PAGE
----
Unpacking (and Preventing) the CircleCI Data Breach


How One Compromised Laptop Led to Exposed Encryption Keys and SaaS Data

By Drew Gatchell, Director of Threat Detection Engineering, AppOmni

On Jan. 13, 2023, CircleCI released its incident report for a security breach disclosed in early January. In this article, we’ll delve into the nature of the attack, how this breach occurred, and steps you can take to protect your organization and SaaS data from similar threats.

To begin, CircleCI, which advertises its CI/CD tools as being used by one million engineers worldwide, first acknowledged the breach in a security alert posted on Jan. 4, 2023. At that time, the company advised all of its customers to immediately:

  • Rotate all “secrets” (passwords or private keys).
  • Replace project API tokens, which the company has invalidated.
  • Audit internal logs for unauthorized access between Dec. 21, 2022 and Jan. 4, 2023.

The next day, CircleCI stated its confidence that the risk leading to the breach was eliminated and that customers could resume their builds. Over the next week, the company provided updates on the progress of rotating GitHub, Bitbucket, and AWS tokens, along with confirmation that this breach was unrelated to a recent reliability update.

But the nature of the breach was not revealed until the incident report was published on Jan. 13.

How Was CircleCI Data Accessed and Exfiltrated?

According to the incident report, the breach stemmed from a CircleCI engineer’s laptop becoming infected with malware on Dec. 16, 2022. While most breaches involving successful theft of MFA-backed tokens relate to social engineering — such as the phishing scam employed in the 0ktapus breach — the specifics of how malware was installed on this employee’s laptop have not been revealed.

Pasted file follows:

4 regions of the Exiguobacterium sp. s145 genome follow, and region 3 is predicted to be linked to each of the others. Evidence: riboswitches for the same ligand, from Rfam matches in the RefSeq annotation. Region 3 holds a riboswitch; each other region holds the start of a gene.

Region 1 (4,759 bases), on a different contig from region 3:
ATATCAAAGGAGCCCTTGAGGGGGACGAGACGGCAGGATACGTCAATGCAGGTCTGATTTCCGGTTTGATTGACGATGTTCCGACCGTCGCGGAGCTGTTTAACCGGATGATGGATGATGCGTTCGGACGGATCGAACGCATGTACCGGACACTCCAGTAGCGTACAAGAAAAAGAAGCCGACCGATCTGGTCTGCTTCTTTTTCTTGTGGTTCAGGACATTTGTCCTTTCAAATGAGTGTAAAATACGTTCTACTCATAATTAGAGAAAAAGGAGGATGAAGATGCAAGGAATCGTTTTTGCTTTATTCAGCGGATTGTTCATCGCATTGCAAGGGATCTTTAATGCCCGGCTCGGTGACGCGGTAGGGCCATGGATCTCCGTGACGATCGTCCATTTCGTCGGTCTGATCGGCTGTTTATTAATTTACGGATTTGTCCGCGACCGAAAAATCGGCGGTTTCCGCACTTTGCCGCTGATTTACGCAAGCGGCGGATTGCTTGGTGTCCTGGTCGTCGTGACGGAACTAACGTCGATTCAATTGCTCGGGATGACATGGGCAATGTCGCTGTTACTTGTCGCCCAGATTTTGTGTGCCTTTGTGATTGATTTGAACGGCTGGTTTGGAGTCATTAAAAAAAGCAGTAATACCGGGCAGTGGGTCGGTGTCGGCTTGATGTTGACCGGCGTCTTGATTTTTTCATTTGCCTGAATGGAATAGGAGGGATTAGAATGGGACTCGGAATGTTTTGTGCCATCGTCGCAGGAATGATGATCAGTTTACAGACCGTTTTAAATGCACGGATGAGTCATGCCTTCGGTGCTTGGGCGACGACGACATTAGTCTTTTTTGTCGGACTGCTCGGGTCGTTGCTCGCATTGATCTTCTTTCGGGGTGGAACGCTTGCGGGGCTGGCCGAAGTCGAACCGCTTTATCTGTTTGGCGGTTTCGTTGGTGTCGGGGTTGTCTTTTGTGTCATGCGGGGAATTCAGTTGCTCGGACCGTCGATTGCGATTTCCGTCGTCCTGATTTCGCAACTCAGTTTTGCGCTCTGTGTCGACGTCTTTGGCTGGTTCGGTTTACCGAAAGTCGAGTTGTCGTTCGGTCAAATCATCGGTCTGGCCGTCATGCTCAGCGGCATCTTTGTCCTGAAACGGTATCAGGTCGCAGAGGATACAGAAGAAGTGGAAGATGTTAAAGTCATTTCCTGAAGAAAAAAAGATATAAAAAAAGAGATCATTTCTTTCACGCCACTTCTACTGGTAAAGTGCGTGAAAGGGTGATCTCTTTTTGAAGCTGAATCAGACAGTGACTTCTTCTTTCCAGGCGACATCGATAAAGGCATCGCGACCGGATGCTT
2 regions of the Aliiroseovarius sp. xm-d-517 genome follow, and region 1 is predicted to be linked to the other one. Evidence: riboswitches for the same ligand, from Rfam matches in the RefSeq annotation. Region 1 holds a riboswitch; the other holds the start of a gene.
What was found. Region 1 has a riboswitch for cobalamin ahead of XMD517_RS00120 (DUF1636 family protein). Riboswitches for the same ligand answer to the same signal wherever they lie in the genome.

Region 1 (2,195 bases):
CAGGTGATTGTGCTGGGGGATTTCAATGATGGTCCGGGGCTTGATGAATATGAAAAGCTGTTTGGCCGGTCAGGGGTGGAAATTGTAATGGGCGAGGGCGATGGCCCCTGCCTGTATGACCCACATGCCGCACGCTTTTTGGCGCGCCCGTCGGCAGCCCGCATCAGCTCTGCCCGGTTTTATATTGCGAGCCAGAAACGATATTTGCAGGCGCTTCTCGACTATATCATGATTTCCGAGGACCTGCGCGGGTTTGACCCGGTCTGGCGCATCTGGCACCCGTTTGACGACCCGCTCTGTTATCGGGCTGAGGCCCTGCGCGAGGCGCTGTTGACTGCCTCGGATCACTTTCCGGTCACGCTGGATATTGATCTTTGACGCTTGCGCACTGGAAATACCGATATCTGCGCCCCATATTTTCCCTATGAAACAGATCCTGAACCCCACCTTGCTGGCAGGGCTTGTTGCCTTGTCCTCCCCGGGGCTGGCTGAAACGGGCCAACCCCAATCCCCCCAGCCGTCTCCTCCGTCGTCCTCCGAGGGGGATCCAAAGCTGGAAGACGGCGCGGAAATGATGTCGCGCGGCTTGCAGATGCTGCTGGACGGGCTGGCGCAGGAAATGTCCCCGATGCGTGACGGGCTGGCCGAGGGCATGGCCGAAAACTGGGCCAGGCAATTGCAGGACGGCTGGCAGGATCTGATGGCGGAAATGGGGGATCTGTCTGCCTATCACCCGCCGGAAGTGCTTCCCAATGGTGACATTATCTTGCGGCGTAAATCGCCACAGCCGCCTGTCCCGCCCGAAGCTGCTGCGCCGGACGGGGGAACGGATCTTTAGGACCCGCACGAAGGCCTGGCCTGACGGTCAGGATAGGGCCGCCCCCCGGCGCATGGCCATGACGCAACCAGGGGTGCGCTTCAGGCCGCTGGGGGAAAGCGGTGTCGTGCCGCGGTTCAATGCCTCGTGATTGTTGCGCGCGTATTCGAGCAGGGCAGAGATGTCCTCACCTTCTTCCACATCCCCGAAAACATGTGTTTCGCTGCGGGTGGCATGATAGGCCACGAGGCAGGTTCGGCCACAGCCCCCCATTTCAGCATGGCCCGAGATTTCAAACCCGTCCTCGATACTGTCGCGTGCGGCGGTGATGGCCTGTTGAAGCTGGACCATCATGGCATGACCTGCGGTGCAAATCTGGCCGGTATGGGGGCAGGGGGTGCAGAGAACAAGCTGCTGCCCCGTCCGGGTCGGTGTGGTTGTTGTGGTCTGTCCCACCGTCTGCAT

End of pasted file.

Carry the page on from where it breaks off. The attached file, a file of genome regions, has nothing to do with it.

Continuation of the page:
This threat actor successfully stole a valid, multi-factor authenticated (MFA) SSO session. CircleCI’s antivirus software did not detect the malware. And due to the engineer’s ability to generate product access tokens, the threat actor was able to access and exfiltrate data that included customer environment variables, tokens, and keys. Data exfiltration occurred on Dec. 22.

CircleCI became aware of these events by:

  • A customer reporting suspicious GitHub OAuth activity on Dec. 29. How this customer discovered the anomaly hasn’t been revealed, although it might be related to finding “repo.download_zip” events associated with the CircleCI token in their audit logs.
  • A day later, CircleCI discovered the same customer’s GitHub OAuth token was compromised.
  • On Dec. 31, CircleCI began rotating their GitHub OAuth tokens.
  • Roughly a week later on Jan. 4, CircleCI publicly announced the breach and advised customers to take immediate action as described in the introduction.

How Can My Team Prevent a Similar Breach?

As the exact nature of the malware infection is unknown, we cannot offer definitive guidance for preventing that form of attack. But most cases along these lines are due to employees becoming victims of social engineering, particularly phishing attempts.

To protect against the increasingly sophisticated phishing attacks, we recommended continuous training that ensures your employees:

  • Check and double check the URL of any site requesting login credentials. SaaS app admins and similar users with highly privileged access should receive in-depth training and support.